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Google the name "Mary Austin" and you'll be hard pressed to find much to report. She is known to be an extremely private figure, but Mary's story is about to garner attention due to the Freddie Mercury biopic, Bohemian Rhapsody. The film chronicles legendary rock band Queen's journey from live gigs to Live Aid, examining front man Freddie Mercury's life, loves, and legend. While many fans knew Mercury to be gay, little is known about his untold love story with muse and partner Mary Austin, who is said to have inspired Queen's "Love of My Life."
I discussed Mary's elusive nature further with Lucy Boynton, the actress playing the muse in the film. When asked if she was aware of Mary's story before taking on the role, Lucy simply said "to be completely blunt, no," adding, "and I think she would be pretty thrilled to hear that, she's an incredibly private person."
It was "the complexity of their relationship" that attracted Lucy to the role. Freddie and Mary reportedly met in Biba, the iconic London clothes shop that Mary worked in. They went on to date and within five months, the pair were living together. They cohabited as a couple for six years before Freddie came out as gay in 1976. Mary continued to live nearby after the two separated, however, working as Freddie's personal assistant and adviser.
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There's no doubt that interpreting such a private, undocumented relationship comes with its challenges, and satisfying the band's fandom fell into this category. "It was really interesting, actually, when I began to research, seeing how polarised the opinion is on her and them," Lucy explained. "The fan base of Queen, and Freddie, is incredibly opinionated about Mary and wanting to define their relationship. Whether [it] be trying to diminish their relationship in someway, or enlarge it to be more significant and more important."
"I felt very protective of her, wanting to defend her from people who claim to know so much about a relationship they have no idea about."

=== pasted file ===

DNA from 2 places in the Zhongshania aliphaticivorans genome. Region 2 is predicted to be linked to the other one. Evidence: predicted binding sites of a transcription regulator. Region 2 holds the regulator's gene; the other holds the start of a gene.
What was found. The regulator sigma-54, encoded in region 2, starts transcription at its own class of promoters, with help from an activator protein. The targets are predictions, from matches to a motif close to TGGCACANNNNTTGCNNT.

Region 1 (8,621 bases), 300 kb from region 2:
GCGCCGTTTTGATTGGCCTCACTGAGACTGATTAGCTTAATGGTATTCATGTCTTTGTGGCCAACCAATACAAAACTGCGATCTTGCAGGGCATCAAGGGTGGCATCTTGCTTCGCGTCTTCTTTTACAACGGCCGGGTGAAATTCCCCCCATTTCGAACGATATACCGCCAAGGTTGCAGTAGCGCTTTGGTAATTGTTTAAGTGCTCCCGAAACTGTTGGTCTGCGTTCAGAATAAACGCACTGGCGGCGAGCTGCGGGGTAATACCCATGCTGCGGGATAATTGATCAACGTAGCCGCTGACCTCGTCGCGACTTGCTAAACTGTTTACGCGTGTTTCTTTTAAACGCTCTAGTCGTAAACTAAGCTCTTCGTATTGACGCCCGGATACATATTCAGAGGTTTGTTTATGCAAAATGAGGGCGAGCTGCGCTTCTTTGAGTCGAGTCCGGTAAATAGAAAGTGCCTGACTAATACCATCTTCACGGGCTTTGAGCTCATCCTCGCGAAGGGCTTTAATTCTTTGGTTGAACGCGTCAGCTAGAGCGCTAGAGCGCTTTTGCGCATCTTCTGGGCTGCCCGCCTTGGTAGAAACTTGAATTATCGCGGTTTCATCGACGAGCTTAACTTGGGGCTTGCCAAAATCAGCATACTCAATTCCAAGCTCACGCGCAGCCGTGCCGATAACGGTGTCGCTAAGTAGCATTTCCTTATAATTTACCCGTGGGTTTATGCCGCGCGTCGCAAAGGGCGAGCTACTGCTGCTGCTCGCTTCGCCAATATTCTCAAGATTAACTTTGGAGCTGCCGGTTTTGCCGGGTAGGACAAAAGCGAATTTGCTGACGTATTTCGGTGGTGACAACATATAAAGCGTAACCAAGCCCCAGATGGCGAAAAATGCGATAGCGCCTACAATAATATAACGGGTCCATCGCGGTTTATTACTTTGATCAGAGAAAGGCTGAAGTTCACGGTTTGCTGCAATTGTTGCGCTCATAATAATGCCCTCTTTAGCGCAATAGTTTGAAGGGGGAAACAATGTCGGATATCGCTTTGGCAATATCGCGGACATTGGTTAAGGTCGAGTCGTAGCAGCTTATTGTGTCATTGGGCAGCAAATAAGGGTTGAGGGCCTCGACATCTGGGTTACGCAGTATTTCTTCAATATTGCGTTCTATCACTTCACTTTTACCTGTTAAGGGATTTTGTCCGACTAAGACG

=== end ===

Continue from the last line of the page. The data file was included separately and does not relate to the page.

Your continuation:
Though Lucy didn't meet Mary herself, she did meet someone who knew her well, Queen guitarist Brian May. "It was exciting to speak to Brian May, who introduced Freddie and Mary, so he knew them as individuals before and could see very clearly the impact that they had on one another." Meeting the musician allowed Lucy to "just shed some more light on how it actually was rather than all the hearsay that becomes so muddled and muddied." In a ploy to embody the real Mary, exempt from opinion, Lucy stated, "I felt very protective of her, wanting to defend her from people who claim to know so much about a relationship they have no idea about."
In the film, through the aide of Mary, Freddie is able to show a much shyer side to the performer he was publicly heralded as. Lucy noted "we're so used to the big performer that he was, and I think you do admire someone like that and on that scale, we do kind of attach this king-like or god-like label to them and hold them up to that. You end up disassociating yourself from the actual person at the core of that." She continued "I think this film is good at really resetting us back into the mindset of him, the person at the core, the person who wrote those lyrics, who was that young boy starting out into all of this, before he was Mercury."
The love story that Freddie and Mary shared could simply be described as beautifully bittersweet. It is Lucy's hope the viewers take away the "undefinable nature" of their tale of love. "We live on such a colour spectrum of being and identity that you don't need to restrict or define yourself. We're so constantly encouraged to label and box ourselves, just to enable someone else's understanding. I think their relationship shows the importance of not restricting yourself to that and that is so liberating and freeing. I think it's an important thing to be reminded of now more than ever."
Bohemian Rhapsody hits cinemas on Oct. 24.